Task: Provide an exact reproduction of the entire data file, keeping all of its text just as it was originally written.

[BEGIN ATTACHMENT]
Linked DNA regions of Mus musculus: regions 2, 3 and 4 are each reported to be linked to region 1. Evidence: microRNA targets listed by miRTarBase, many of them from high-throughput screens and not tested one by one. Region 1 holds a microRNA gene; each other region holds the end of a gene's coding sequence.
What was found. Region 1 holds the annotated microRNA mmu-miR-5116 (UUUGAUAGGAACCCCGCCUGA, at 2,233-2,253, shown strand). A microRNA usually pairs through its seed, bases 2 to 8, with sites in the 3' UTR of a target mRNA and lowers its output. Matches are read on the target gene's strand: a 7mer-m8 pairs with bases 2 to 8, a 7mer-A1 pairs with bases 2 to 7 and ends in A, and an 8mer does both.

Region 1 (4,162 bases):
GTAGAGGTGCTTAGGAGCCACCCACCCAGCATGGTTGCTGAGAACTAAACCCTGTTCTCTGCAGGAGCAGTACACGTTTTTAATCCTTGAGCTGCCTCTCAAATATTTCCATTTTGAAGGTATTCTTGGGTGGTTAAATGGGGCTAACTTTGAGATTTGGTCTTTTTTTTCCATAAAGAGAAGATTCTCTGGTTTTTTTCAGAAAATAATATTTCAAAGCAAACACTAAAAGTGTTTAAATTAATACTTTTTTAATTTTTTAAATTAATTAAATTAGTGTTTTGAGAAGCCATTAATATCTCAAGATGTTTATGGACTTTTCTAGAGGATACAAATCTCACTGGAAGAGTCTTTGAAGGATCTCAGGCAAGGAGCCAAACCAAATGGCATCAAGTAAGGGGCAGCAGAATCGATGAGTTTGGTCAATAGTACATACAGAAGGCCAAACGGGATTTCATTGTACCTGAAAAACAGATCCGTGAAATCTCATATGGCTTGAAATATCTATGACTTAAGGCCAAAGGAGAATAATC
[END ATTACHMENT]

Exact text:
Linked DNA regions of Mus musculus: regions 2, 3 and 4 are each reported to be linked to region 1. Evidence: microRNA targets listed by miRTarBase, many of them from high-throughput screens and not tested one by one. Region 1 holds a microRNA gene; each other region holds the end of a gene's coding sequence.
What was found. Region 1 holds the annotated microRNA mmu-miR-5116 (UUUGAUAGGAACCCCGCCUGA, at 2,233-2,253, shown strand). A microRNA usually pairs through its seed, bases 2 to 8, with sites in the 3' UTR of a target mRNA and lowers its output. Matches are read on the target gene's strand: a 7mer-m8 pairs with bases 2 to 8, a 7mer-A1 pairs with bases 2 to 7 and ends in A, and an 8mer does both.

Region 1 (4,162 bases):
GTAGAGGTGCTTAGGAGCCACCCACCCAGCATGGTTGCTGAGAACTAAACCCTGTTCTCTGCAGGAGCAGTACACGTTTTTAATCCTTGAGCTGCCTCTCAAATATTTCCATTTTGAAGGTATTCTTGGGTGGTTAAATGGGGCTAACTTTGAGATTTGGTCTTTTTTTTCCATAAAGAGAAGATTCTCTGGTTTTTTTCAGAAAATAATATTTCAAAGCAAACACTAAAAGTGTTTAAATTAATACTTTTTTAATTTTTTAAATTAATTAAATTAGTGTTTTGAGAAGCCATTAATATCTCAAGATGTTTATGGACTTTTCTAGAGGATACAAATCTCACTGGAAGAGTCTTTGAAGGATCTCAGGCAAGGAGCCAAACCAAATGGCATCAAGTAAGGGGCAGCAGAATCGATGAGTTTGGTCAATAGTACATACAGAAGGCCAAACGGGATTTCATTGTACCTGAAAAACAGATCCGTGAAATCTCATATGGCTTGAAATATCTATGACTTAAGGCCAAAGGAGAATAATC